Chromosomal Locations of Microsatellites in Onion

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  • 1 The United Graduate School of Agricultural Sciences, Tottori University, Tottori 680-8553, Japan
  • 2 Forensic Science Laboratory, Yamaguchi Prefectural Police Headquarters, Yamaguchi 753-8504, Japan
  • 3 The United Graduate School of Agricultural Sciences, Tottori University, Tottori 680-8553, JAPAN and Department of Biological and Environmental Science, Faculty of Agriculture, Yamaguchi University, Yamaguchi 753-8515, Japan
  • 4 Department of Biological and Environmental Science, Faculty of Agriculture, Yamaguchi University, Yamaguchi 753-8515, Japan
  • 5 National Institute of Vegetable and Tea Science, National Agricultural Research Organization, Mie 514-2392, Japan
  • 6 The United Graduate School of Agricultural Sciences, Tottori University, Tottori 680-8553, JAPAN and Department of Biological and Environmental Science, Faculty of Agriculture, Yamaguchi University, Yamaguchi 753-8515, Japan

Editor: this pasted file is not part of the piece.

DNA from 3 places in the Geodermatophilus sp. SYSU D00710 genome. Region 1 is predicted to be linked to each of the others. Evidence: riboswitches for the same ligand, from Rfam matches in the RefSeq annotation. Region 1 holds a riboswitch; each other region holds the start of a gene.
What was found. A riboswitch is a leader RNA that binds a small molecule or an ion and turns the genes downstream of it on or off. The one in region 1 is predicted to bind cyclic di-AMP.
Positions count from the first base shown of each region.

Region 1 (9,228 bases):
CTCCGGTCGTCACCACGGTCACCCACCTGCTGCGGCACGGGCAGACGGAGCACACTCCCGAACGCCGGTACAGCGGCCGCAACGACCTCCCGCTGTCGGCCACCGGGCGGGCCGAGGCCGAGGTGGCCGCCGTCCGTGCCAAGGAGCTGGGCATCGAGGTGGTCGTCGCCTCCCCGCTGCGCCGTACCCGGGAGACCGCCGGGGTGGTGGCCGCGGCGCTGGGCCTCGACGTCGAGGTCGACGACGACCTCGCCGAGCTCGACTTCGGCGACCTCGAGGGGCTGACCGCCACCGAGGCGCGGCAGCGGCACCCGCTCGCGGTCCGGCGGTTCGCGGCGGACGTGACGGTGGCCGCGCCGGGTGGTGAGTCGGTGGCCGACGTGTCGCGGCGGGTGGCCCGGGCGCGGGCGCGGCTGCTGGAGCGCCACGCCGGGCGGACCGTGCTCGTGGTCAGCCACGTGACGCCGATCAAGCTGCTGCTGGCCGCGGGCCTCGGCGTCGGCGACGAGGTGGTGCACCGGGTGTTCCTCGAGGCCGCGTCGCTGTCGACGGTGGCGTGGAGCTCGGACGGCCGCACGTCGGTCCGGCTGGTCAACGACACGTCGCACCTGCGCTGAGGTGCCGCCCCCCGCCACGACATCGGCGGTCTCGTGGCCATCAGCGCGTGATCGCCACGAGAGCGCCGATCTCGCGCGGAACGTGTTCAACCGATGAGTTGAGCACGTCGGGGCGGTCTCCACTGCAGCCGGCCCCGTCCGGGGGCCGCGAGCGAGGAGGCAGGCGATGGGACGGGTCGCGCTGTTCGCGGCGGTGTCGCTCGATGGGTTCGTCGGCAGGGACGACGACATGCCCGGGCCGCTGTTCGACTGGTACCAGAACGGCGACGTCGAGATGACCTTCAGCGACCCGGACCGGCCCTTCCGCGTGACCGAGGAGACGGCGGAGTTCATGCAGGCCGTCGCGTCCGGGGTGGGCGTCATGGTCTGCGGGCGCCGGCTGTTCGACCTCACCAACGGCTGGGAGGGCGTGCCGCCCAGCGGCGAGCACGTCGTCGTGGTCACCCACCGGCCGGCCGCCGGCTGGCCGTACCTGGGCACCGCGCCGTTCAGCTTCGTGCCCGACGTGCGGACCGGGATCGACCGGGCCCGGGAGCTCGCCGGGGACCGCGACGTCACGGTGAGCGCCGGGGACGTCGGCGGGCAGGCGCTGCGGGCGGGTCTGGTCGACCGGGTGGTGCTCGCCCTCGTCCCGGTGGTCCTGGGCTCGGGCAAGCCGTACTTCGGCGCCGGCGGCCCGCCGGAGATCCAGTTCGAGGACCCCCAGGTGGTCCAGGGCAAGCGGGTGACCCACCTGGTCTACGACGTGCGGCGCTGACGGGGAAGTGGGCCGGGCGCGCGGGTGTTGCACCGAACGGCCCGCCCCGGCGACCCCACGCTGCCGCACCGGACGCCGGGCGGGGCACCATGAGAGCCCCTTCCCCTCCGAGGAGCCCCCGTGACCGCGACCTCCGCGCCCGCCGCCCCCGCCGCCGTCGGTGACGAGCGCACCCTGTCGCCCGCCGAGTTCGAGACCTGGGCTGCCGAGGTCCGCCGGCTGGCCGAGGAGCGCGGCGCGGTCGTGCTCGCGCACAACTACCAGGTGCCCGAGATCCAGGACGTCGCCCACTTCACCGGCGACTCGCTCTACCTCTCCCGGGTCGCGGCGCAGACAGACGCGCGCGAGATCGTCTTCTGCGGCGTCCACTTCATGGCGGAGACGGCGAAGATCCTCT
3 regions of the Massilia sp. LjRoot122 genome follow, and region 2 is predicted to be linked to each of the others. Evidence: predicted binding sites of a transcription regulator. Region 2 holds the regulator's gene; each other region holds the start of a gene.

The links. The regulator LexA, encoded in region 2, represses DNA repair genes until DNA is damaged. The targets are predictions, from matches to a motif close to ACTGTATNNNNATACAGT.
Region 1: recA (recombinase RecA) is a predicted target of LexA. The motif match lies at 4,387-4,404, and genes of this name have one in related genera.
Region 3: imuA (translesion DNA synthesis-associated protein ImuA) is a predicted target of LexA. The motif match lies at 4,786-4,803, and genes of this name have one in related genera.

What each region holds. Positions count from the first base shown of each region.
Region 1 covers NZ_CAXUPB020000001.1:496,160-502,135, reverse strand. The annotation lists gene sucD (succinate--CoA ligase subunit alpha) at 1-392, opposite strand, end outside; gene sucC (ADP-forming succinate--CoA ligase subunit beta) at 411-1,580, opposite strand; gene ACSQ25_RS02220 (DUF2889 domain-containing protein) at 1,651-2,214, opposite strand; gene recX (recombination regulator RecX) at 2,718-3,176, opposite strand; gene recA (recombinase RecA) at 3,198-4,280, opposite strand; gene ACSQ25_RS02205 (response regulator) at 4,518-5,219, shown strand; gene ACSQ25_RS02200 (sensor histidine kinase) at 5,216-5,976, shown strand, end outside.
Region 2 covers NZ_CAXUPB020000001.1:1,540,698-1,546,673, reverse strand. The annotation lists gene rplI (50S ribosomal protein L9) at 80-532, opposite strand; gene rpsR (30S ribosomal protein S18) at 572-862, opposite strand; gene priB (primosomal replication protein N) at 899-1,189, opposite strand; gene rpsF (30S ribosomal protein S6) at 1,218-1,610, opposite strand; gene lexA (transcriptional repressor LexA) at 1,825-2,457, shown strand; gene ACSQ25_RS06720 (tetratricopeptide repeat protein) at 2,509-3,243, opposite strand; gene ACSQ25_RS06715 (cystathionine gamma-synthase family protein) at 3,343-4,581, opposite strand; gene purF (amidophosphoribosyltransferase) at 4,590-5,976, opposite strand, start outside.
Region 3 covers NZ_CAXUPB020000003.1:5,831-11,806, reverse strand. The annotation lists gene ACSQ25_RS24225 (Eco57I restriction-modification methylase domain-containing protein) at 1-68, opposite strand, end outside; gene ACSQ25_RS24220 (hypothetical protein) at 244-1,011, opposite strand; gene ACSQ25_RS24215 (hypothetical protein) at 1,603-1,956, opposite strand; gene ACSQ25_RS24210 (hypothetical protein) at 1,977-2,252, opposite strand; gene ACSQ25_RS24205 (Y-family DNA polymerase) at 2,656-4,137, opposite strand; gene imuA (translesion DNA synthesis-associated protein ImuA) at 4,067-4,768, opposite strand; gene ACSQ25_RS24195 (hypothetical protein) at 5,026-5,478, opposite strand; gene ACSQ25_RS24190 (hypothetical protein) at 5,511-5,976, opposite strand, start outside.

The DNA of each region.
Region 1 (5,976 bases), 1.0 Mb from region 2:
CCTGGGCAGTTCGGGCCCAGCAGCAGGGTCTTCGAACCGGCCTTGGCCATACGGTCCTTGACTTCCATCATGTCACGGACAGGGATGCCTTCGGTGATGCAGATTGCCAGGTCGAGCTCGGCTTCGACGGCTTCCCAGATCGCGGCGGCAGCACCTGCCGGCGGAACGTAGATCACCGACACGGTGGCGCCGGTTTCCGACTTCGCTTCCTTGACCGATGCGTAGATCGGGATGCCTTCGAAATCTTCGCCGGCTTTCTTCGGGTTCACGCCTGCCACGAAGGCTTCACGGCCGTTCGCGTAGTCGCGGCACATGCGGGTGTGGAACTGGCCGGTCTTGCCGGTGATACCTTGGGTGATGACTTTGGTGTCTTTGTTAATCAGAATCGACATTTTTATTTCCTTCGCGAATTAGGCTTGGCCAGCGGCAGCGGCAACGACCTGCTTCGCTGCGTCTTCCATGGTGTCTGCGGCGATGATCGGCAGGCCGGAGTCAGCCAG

Bulb onion (Allium cepa L.) has a very large genome composed of a high proportion of repetitive DNAs. Genetic analyses of repetitive sequences may reveal microsatellites in order to increase the number of genetic markers in onion. Thirty microsatellites were previously isolated from an onion genomic library (Fischer and Bachmann, 2000). A complete set of Japanese bunching onion (A. fistulosum) – shallot (A. cepa Aggregatum group) monosomic addition lines were used to assign these microsatellites to the chromosomes of A. cepa. Simplified PCR conditions for each microsatellite were determined and 28 of the 30 primer pairs amplified DNA fragments, of which 21 microsatellite markers were assigned to chromosomes of A. cepa. Subsequent mapping of these microsatellites will enable us to establish the chromosomal distribution of these markers.

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Contributor Notes

Corresponding author; e-mail shigyo@yamaguchiu.ac.jp.
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